Novel oven to save firewood in UK district

SIRSI: Jagruti Prathisthan, a voluntary organisation based in Bakkal near here, has come out with an oven that will help save fuelwood in the extraction of hydroxyl citric acid (HCA) from fres

Published: 21st September 2009 03:47 AM  |   Last Updated: 16th May 2012 12:25 AM   |  A+A-

21sep_to

The improvised oven for extracting hydroxyl citric acid.

SIRSI: Jagruti Prathisthan, a voluntary organisation based in Bakkal near here, has come out with an oven that will help save fuelwood in the extraction of hydroxyl citric acid (HCA) from fresh uppage fruit.

More than 100 tonnes of HCA is exported every year and for this uppage from the Uttar Kannada forests, particularly from Halsinakoppa, Gonsar, Hundetota and Shirguni villages of Sirsi taluk, is used in substantial quantities.

As much as 50,000 tonnes of fuelwood is being used in Uttar Kannada district for the extraction of HCA as under the prevailing open-fire system 22 kg of fuelwood is needed to dry 1 kg of uppage husk.

The new ovens would not require firewood at all and is eco-friendly. The unit involves extracting juice from fresh uppage fruit and would result in more income for those who are dependent on the collection of non-timber forest produce for their livelihood.

The processing units would help process produce such as fresh uppage, murugulu and suragi, to give more HCA content than the drying process, and will have an edge of the present method in terms of quality.

The Prathisthan aims at fetching a good price and thus helping to improve the life of collectors of minor forest produce.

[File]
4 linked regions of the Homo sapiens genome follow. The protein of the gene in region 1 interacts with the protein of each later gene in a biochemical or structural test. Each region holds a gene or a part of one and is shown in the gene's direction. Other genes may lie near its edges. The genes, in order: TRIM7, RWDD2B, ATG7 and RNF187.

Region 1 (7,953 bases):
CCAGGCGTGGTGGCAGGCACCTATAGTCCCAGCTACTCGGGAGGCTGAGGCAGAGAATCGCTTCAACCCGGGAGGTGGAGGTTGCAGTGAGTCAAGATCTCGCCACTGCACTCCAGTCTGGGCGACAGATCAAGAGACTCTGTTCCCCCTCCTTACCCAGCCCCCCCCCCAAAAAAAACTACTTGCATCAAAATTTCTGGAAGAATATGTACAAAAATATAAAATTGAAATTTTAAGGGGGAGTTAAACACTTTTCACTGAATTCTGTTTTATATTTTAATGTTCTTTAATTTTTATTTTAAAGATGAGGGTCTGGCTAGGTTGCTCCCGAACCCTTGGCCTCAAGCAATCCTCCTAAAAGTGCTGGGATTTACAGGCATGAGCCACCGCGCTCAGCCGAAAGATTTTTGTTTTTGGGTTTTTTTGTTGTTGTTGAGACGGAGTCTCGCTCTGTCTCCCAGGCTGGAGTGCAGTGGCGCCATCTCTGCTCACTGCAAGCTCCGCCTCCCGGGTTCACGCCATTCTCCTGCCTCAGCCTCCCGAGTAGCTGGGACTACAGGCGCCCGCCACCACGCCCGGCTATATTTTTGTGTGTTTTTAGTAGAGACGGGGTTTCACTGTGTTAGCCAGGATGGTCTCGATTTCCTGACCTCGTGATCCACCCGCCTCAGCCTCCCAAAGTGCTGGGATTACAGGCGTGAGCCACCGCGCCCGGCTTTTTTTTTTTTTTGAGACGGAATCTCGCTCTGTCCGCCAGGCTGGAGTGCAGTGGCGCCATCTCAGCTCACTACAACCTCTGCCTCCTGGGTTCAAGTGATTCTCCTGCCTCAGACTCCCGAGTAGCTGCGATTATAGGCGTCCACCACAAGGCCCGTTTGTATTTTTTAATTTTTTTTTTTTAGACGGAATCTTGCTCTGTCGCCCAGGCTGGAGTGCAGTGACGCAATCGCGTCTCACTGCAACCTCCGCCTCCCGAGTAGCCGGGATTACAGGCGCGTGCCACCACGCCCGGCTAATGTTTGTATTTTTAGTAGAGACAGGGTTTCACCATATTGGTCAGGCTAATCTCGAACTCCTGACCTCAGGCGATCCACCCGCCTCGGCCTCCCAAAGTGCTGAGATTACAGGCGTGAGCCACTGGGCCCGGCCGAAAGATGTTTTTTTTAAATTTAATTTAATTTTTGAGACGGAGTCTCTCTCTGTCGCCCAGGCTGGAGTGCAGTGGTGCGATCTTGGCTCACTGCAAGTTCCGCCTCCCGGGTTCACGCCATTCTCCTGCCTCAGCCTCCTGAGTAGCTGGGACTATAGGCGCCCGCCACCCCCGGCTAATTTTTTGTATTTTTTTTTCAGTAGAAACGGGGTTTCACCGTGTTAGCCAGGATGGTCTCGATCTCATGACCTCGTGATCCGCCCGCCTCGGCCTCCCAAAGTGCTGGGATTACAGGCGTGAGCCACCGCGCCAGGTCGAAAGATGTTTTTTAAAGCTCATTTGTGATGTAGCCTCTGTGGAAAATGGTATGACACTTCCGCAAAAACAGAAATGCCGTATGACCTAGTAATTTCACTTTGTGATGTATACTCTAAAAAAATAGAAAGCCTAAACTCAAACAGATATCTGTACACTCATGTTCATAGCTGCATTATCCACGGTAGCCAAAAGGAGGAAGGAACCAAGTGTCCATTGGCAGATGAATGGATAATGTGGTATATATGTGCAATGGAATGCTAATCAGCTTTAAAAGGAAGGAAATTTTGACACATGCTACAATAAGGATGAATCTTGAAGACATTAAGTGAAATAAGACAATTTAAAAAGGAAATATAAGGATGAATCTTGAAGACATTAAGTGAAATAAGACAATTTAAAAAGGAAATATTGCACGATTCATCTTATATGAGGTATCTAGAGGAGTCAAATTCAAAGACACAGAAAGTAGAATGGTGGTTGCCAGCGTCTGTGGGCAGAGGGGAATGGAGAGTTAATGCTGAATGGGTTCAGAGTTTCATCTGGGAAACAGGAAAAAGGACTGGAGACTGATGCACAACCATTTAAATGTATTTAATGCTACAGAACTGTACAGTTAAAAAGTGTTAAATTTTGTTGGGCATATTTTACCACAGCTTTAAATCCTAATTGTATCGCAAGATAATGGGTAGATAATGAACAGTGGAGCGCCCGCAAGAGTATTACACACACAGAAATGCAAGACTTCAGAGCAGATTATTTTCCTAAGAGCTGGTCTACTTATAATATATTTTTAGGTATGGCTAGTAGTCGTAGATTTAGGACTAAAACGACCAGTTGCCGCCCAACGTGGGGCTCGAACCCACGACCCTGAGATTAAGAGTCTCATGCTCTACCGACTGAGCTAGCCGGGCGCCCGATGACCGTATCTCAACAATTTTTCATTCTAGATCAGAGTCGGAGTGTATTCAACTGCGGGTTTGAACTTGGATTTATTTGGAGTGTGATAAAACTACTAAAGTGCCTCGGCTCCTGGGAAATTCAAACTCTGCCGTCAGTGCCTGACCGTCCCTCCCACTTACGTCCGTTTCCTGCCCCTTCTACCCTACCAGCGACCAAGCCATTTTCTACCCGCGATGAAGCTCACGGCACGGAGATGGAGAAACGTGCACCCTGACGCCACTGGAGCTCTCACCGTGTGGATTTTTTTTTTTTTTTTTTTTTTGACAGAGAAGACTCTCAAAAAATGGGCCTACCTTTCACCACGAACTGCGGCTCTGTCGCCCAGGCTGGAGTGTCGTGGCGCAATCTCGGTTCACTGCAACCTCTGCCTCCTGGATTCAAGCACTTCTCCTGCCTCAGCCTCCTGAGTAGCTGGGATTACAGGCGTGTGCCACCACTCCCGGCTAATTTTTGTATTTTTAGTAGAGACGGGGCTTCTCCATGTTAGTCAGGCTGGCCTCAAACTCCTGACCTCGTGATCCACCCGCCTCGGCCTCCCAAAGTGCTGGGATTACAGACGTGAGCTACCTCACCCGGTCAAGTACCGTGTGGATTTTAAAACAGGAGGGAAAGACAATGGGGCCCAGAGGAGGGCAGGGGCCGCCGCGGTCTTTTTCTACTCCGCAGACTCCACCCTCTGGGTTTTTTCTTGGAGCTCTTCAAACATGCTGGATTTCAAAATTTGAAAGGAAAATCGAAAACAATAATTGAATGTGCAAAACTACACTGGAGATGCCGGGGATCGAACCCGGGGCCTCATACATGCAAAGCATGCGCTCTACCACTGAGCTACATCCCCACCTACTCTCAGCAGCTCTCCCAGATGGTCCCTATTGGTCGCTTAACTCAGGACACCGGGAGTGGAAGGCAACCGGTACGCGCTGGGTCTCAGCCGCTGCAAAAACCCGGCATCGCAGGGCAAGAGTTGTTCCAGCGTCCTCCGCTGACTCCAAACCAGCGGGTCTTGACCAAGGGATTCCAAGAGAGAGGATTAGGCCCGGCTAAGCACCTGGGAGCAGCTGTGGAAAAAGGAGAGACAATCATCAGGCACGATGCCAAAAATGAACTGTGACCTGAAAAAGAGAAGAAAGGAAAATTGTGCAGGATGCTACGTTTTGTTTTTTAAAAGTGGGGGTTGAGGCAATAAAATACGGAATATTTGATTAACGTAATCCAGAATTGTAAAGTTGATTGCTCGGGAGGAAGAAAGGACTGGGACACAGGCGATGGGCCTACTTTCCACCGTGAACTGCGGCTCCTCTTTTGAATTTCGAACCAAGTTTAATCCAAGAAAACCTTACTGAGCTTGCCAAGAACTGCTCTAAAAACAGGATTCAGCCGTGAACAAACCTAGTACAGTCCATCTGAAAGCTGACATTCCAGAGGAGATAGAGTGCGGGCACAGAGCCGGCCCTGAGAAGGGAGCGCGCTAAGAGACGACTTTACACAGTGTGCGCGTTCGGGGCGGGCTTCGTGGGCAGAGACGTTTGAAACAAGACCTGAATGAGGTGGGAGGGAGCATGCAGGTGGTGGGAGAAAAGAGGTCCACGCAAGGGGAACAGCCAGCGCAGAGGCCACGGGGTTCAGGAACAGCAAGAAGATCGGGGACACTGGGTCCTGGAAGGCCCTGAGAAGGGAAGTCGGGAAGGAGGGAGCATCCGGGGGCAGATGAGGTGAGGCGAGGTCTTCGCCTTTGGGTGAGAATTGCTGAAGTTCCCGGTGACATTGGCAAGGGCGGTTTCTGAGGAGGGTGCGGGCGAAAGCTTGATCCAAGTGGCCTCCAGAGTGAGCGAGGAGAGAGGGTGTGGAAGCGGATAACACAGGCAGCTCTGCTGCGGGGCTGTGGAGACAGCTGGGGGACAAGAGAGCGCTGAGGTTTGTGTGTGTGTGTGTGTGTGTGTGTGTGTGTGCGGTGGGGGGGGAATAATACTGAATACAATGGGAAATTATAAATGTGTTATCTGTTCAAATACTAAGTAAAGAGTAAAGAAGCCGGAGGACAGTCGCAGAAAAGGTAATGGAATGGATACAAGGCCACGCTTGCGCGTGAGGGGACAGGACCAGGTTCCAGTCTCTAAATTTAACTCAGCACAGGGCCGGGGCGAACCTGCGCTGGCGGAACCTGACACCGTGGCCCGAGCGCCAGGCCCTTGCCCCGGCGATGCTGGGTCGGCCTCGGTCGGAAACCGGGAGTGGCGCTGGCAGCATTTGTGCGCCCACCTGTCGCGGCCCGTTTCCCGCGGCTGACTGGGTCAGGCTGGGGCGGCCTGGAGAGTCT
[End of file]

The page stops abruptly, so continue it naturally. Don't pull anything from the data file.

Units would also be set up in other districts, said MM Hegde Bakkal, the president of Jagruti Prathisthan. Narasimha Hegde, who has done extensive work on NTFP and is a project officer and director of the the voluntary organisation Life, says that for the first time in the country juice has been extracted from fresh uppage fruit. Now efforts are on to process such juice to extract HCA on a commercial basis.

The process does not require firewood and this adds to its importance, he said.

Jam, jelly, juice and pickle could be produced by processing HCA from uppage, murugulu, arishina andi and dyavanige, Hegde said. If women and self-help group members are trained to produce and market the HCA, it would provide substantial additional income and help uplift their financial condition Hegde pointed out. The project is being undertaken by the Prathisthan under the guidance of conservator of forests Canara circle, Subhash Malked, deputy conservator of forests Sirsi subdivision Manoj Kumar, Vasudev of the Forestry College, Sirsi, and BS Somashekhar of the Foundation for Rural and Local Health Tradition, Bangalore.

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